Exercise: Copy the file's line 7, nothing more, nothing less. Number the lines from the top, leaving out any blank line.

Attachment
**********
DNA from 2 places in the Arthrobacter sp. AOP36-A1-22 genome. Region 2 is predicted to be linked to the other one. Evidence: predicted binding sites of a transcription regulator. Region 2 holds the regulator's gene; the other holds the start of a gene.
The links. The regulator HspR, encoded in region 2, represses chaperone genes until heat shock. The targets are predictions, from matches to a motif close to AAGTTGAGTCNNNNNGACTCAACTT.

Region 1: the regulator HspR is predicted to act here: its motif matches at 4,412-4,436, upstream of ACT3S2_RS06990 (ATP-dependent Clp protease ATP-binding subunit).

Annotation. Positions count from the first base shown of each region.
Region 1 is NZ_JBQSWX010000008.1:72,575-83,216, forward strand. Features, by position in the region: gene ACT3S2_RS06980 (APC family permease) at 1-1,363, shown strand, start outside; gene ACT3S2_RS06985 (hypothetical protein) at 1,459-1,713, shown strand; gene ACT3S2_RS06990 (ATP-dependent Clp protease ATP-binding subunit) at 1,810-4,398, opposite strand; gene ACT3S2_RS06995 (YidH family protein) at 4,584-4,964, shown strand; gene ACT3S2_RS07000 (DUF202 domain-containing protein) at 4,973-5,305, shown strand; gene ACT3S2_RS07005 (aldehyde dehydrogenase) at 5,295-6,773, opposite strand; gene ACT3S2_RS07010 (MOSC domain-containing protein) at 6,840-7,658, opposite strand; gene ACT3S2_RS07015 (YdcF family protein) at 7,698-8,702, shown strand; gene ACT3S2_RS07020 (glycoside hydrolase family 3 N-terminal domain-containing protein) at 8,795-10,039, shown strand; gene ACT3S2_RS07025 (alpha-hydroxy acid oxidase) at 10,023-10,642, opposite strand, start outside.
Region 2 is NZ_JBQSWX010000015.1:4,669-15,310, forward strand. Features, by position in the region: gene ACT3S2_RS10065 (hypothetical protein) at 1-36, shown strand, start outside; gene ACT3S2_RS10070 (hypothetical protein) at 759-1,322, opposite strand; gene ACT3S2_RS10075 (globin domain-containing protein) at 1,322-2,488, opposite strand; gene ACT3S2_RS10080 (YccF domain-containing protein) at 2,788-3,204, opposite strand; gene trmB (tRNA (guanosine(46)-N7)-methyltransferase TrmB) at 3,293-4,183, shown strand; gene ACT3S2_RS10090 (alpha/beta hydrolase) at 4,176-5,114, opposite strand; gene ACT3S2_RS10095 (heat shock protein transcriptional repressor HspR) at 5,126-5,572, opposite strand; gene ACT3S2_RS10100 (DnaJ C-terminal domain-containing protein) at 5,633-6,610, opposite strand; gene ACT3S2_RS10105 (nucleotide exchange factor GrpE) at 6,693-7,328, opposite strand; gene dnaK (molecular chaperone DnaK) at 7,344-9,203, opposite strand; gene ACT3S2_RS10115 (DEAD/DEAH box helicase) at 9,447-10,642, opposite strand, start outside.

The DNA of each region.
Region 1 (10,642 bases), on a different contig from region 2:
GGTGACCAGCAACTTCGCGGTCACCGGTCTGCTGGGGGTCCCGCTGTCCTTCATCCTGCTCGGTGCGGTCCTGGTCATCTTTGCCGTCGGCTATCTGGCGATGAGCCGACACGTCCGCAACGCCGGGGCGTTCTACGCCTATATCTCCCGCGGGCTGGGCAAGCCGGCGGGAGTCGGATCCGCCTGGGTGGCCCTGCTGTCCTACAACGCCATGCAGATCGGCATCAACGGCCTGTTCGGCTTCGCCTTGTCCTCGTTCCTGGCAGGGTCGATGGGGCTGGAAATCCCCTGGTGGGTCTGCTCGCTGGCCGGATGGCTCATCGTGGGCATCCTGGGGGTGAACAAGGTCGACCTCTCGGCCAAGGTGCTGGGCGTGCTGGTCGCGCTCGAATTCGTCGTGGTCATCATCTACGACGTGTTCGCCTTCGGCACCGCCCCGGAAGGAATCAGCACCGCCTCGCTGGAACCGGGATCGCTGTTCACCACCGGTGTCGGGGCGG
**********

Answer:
The DNA of each region.